Before that I had dial-up access to work from a VT220 on the bedside table and used to muck about with JANET when I worked at City of London Poly in 1987-88.

1: rr otp will remember Mr S Banton
Indeed I do, interesting job title.

contango

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Re: Internet in the 1980's
« Reply #44 on: February 07, 2017, 04:52:36 am »
Nobody has confessed to using Compuserve (yet).

Paging barakta.  Barakta to the 9600bps courtesy modem, please.


(We had one of those amber terminals on top of our fridge until a couple of years ago.  The great thing about them was the boot time was about the same as the warm-up time of the CRT: Power on, <Ctrl-L>, IRC-on-the-fridge.)

9600bps modem? We don't all have such modern technology, you show-off :P

I remember the time I realised that if I could remember a full JANET address I could connect directly to another machine just by typing in a number. Cue endless efforts to score geek points by learning the JANET addresses of regularly accessed servers.
Always carry a small flask of whisky in case of snakebite. And, furthermore, always carry a small snake.

Re: Internet in the 1980's
« Reply #45 on: February 07, 2017, 07:02:31 am »
I remember having access to the internet from home before we had it at work.   I worked for a bank at the time...   

Good old dial up.    8)

Remember those annoying free AOL CD ROMs?  The ones tempting people onto the internet?   

They are now collectables, antiques, even. 

Quote
Most people threw out all those "50 Hours Free!" CD-ROMs that were everywhere in the 90s, but a select few collectors made it their mission to hoard hundreds or thousands of the discs.

Whilst converting the loft t'other day I found a large carrier bag full;D.  Almost certainly they are the ones that aren't worth anything :(  so I shall probably leave them there as a time capsule.
Sic transit and all that..

robgul

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Re: Internet in the 1980's
« Reply #46 on: February 07, 2017, 08:00:33 am »
I remember having access to the internet from home before we had it at work.   I worked for a bank at the time...   

Good old dial up.    8)

Remember those annoying free AOL CD ROMs?  The ones tempting people onto the internet?   

They are now collectables, antiques, even. 

Quote
Most people threw out all those "50 Hours Free!" CD-ROMs that were everywhere in the 90s, but a select few collectors made it their mission to hoard hundreds or thousands of the discs.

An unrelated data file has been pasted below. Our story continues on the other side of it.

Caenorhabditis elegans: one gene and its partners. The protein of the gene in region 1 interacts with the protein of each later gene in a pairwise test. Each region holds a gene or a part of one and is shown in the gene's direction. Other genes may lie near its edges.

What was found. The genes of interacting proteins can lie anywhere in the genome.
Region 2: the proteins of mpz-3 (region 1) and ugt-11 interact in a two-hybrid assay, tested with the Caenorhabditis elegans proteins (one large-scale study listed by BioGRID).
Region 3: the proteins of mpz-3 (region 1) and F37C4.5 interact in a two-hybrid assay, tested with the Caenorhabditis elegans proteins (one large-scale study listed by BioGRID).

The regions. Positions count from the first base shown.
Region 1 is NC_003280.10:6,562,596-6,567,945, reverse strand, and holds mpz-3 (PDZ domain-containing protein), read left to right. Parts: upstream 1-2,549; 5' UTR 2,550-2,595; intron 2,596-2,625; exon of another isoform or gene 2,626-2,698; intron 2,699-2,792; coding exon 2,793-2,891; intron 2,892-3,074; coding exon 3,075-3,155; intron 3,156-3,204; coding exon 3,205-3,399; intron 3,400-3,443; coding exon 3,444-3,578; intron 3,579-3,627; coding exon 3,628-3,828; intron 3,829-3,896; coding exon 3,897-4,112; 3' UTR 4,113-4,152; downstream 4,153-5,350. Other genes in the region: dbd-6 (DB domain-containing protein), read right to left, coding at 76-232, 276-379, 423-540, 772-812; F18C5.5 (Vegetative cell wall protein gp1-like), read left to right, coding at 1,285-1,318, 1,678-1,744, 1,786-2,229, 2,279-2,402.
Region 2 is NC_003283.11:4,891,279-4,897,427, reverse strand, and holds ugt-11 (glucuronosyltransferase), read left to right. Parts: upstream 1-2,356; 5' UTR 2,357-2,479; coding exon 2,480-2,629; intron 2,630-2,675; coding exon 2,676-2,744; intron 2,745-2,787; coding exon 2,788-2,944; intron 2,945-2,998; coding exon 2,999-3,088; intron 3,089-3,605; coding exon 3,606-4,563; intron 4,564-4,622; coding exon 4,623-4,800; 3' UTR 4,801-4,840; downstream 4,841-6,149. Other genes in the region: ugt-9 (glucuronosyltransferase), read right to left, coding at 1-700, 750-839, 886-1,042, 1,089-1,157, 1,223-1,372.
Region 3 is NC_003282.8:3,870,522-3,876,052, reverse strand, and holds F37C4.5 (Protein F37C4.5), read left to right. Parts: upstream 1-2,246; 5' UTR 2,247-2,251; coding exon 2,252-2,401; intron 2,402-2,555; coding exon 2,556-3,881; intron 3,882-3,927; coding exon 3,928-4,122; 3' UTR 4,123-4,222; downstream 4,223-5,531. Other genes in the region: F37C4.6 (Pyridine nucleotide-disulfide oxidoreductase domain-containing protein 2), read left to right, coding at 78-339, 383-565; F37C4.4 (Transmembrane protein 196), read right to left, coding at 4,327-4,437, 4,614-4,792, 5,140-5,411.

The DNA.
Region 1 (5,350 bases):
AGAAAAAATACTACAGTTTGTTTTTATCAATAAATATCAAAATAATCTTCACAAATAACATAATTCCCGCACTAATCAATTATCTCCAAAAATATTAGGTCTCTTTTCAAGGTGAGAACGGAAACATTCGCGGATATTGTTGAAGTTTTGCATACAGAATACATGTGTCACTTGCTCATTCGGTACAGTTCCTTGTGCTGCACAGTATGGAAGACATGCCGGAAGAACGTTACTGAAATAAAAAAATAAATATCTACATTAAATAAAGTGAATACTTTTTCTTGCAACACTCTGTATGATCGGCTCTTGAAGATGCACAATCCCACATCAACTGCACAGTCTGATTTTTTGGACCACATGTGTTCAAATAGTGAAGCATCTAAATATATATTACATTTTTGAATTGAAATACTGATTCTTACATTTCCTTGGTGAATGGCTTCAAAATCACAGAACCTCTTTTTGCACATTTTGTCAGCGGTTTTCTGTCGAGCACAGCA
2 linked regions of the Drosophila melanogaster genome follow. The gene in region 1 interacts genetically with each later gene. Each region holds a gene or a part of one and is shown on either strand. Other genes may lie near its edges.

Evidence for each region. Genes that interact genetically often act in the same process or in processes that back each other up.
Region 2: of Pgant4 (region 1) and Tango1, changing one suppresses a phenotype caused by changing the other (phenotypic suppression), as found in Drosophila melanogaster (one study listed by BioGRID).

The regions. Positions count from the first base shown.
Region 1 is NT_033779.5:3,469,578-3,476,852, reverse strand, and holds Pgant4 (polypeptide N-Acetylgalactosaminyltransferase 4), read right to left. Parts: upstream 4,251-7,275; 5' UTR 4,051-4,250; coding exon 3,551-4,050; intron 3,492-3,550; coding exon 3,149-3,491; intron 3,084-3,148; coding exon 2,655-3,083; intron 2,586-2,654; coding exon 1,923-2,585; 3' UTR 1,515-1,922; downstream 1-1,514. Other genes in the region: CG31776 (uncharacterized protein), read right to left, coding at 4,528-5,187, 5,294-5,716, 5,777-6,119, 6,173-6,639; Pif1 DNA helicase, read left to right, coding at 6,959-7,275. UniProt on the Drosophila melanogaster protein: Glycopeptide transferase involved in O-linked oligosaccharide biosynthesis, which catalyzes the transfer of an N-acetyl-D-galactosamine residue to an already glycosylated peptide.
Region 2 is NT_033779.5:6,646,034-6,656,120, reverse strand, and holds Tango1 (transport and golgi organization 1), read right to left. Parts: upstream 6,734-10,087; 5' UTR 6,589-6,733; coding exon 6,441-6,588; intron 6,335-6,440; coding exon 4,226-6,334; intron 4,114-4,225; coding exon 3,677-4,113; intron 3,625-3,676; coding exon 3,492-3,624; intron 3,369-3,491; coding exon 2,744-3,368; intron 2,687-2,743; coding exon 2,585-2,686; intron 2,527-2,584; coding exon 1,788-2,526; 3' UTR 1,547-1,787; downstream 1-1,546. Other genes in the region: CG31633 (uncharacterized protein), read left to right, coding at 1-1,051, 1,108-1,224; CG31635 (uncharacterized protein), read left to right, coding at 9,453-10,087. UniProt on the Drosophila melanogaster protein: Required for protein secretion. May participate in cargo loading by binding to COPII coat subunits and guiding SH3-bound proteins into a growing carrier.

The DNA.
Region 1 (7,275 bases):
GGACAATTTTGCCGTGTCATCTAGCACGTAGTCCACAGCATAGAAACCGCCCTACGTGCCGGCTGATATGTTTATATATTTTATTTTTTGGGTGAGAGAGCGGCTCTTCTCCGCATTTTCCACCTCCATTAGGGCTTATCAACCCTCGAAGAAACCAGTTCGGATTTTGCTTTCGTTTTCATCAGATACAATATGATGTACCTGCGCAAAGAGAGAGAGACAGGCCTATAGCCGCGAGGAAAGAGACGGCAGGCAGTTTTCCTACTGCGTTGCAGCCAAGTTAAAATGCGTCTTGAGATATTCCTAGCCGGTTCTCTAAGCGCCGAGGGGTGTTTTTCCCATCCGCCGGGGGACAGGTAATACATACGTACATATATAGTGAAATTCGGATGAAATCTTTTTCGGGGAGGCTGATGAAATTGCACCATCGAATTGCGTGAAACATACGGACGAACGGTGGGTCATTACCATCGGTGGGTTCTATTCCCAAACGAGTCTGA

Whilst converting the loft t'other day I found a large carrier bag full;D.  Almost certainly they are the ones that aren't worth anything :(  so I shall probably leave them there as a time capsule.

I have still have a couple of CDs on my desk being used as coasters (they are actually glued to another CD underneath to give a bit more stability and coffee mug heat resistance) - one is for Microsoft MSN and the other is a Windows 95 promo CD from the cover of Computer Shopper August 1995.

Rob

Re: Internet in the 1980's
« Reply #47 on: February 07, 2017, 08:03:12 am »
Nobody has confessed to using Compuserve (yet).
I've still got a Compuserve address in active use. I'd forgotten that I originally got the account to communicate within that system (for work), and the SMTP address variant came later.

Kim

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Re: Internet in the 1980's
« Reply #48 on: February 07, 2017, 12:58:54 pm »
I remember having access to the internet from home before we had it at work.   I worked for a bank at the time...   

Good old dial up.    8)

Remember those annoying free AOL CD ROMs?  The ones tempting people onto the internet?

I had a conversation with EldestCub about those.  He's reasonably geeky for a teenager, so has an understanding of dial-up even if he's never had to suffer it.  He was sceptical that AOL CDs were quite as prolific as they were, and didn't quite believe that some people managed to collect enough of them to make furniture out of.


On a related note: Barakta and I actually know an AOL user (quite possibly *the* AOL user).
Careful, Kim. Your sarcasm's showing...

Mr Larrington

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Re: Internet in the 1980's
« Reply #49 on: February 07, 2017, 01:20:50 pm »
On a related note: Barakta and I actually know an AOL user (quite possibly *the* AOL user).

My grate frends Mr Woolrich and Mr Green both still have AOL babbage-post addreses.